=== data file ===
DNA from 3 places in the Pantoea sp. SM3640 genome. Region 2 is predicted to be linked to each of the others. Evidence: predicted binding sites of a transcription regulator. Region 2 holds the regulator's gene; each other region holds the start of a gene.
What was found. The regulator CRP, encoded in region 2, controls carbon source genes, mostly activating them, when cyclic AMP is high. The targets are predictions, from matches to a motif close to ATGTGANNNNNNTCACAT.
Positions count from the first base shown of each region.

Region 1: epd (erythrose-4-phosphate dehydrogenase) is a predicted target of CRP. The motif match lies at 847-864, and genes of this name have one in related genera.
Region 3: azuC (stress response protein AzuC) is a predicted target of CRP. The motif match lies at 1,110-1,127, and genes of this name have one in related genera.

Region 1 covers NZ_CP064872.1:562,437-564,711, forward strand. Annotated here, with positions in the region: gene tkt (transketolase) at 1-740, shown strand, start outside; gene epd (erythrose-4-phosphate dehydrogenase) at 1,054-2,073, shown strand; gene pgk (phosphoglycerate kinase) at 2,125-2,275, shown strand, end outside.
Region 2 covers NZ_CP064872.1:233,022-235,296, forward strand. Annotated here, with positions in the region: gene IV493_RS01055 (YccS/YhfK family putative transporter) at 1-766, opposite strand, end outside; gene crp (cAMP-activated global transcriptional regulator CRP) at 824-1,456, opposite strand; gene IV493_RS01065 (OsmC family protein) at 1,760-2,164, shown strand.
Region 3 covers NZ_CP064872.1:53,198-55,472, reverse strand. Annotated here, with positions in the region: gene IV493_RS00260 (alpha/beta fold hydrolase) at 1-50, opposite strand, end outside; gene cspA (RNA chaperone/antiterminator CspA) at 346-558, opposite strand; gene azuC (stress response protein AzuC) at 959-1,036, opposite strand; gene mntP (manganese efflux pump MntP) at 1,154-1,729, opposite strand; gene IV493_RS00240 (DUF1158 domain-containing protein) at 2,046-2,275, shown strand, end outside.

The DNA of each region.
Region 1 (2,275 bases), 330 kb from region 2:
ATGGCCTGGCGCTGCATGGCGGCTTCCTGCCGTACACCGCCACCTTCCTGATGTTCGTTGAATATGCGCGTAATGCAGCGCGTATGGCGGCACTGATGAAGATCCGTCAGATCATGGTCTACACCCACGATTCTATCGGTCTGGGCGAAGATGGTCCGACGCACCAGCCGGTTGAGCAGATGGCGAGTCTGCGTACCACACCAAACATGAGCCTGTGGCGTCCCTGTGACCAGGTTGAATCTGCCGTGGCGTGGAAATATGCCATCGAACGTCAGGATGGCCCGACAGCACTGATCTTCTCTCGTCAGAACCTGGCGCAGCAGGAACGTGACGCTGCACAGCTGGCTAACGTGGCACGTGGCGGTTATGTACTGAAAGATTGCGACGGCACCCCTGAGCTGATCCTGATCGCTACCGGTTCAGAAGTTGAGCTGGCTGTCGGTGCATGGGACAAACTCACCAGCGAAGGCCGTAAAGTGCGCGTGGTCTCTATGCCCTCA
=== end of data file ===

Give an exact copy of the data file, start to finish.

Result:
DNA from 3 places in the Pantoea sp. SM3640 genome. Region 2 is predicted to be linked to each of the others. Evidence: predicted binding sites of a transcription regulator. Region 2 holds the regulator's gene; each other region holds the start of a gene.
What was found. The regulator CRP, encoded in region 2, controls carbon source genes, mostly activating them, when cyclic AMP is high. The targets are predictions, from matches to a motif close to ATGTGANNNNNNTCACAT.
Positions count from the first base shown of each region.

Region 1: epd (erythrose-4-phosphate dehydrogenase) is a predicted target of CRP. The motif match lies at 847-864, and genes of this name have one in related genera.
Region 3: azuC (stress response protein AzuC) is a predicted target of CRP. The motif match lies at 1,110-1,127, and genes of this name have one in related genera.

Region 1 covers NZ_CP064872.1:562,437-564,711, forward strand. Annotated here, with positions in the region: gene tkt (transketolase) at 1-740, shown strand, start outside; gene epd (erythrose-4-phosphate dehydrogenase) at 1,054-2,073, shown strand; gene pgk (phosphoglycerate kinase) at 2,125-2,275, shown strand, end outside.
Region 2 covers NZ_CP064872.1:233,022-235,296, forward strand. Annotated here, with positions in the region: gene IV493_RS01055 (YccS/YhfK family putative transporter) at 1-766, opposite strand, end outside; gene crp (cAMP-activated global transcriptional regulator CRP) at 824-1,456, opposite strand; gene IV493_RS01065 (OsmC family protein) at 1,760-2,164, shown strand.
Region 3 covers NZ_CP064872.1:53,198-55,472, reverse strand. Annotated here, with positions in the region: gene IV493_RS00260 (alpha/beta fold hydrolase) at 1-50, opposite strand, end outside; gene cspA (RNA chaperone/antiterminator CspA) at 346-558, opposite strand; gene azuC (stress response protein AzuC) at 959-1,036, opposite strand; gene mntP (manganese efflux pump MntP) at 1,154-1,729, opposite strand; gene IV493_RS00240 (DUF1158 domain-containing protein) at 2,046-2,275, shown strand, end outside.

The DNA of each region.
Region 1 (2,275 bases), 330 kb from region 2:
ATGGCCTGGCGCTGCATGGCGGCTTCCTGCCGTACACCGCCACCTTCCTGATGTTCGTTGAATATGCGCGTAATGCAGCGCGTATGGCGGCACTGATGAAGATCCGTCAGATCATGGTCTACACCCACGATTCTATCGGTCTGGGCGAAGATGGTCCGACGCACCAGCCGGTTGAGCAGATGGCGAGTCTGCGTACCACACCAAACATGAGCCTGTGGCGTCCCTGTGACCAGGTTGAATCTGCCGTGGCGTGGAAATATGCCATCGAACGTCAGGATGGCCCGACAGCACTGATCTTCTCTCGTCAGAACCTGGCGCAGCAGGAACGTGACGCTGCACAGCTGGCTAACGTGGCACGTGGCGGTTATGTACTGAAAGATTGCGACGGCACCCCTGAGCTGATCCTGATCGCTACCGGTTCAGAAGTTGAGCTGGCTGTCGGTGCATGGGACAAACTCACCAGCGAAGGCCGTAAAGTGCGCGTGGTCTCTATGCCCTCA